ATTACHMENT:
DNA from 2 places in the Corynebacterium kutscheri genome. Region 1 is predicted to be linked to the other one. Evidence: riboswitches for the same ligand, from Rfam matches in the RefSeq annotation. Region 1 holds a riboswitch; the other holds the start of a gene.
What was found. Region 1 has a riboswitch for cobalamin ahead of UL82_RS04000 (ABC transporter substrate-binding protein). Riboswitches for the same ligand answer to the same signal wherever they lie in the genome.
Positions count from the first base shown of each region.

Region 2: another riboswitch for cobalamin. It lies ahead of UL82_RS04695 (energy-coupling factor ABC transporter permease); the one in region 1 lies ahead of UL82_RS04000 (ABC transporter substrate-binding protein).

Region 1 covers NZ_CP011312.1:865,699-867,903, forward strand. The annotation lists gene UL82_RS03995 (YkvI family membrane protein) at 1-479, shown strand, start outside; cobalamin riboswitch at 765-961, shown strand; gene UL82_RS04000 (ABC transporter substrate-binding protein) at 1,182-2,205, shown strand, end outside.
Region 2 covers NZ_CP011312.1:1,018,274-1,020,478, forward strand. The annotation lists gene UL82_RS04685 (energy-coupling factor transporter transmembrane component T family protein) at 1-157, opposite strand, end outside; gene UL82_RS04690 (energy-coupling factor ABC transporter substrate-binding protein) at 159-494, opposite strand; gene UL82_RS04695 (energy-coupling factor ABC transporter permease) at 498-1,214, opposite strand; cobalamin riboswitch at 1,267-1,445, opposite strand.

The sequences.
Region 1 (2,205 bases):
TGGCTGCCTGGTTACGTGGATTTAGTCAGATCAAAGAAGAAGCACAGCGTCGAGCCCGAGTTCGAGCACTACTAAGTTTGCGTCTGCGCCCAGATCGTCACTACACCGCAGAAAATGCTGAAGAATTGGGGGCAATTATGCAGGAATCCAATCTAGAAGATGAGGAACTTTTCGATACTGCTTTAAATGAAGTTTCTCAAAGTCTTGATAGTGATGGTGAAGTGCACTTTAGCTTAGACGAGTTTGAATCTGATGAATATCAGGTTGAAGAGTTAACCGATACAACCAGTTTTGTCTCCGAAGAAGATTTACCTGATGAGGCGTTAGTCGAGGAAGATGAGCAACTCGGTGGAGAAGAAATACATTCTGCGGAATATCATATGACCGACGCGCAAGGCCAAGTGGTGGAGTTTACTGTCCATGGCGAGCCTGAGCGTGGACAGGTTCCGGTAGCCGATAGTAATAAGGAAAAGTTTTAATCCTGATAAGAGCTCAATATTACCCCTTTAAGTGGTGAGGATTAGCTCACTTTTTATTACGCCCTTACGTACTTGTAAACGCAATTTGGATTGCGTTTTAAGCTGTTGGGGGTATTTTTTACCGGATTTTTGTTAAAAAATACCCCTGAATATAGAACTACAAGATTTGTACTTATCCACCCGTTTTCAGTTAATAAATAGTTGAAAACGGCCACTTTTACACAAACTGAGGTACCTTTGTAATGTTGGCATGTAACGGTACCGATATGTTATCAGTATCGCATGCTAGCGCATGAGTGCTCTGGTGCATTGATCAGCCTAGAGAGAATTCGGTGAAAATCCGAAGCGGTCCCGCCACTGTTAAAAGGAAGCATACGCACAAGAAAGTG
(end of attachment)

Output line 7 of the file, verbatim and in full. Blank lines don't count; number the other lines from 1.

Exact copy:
The sequences.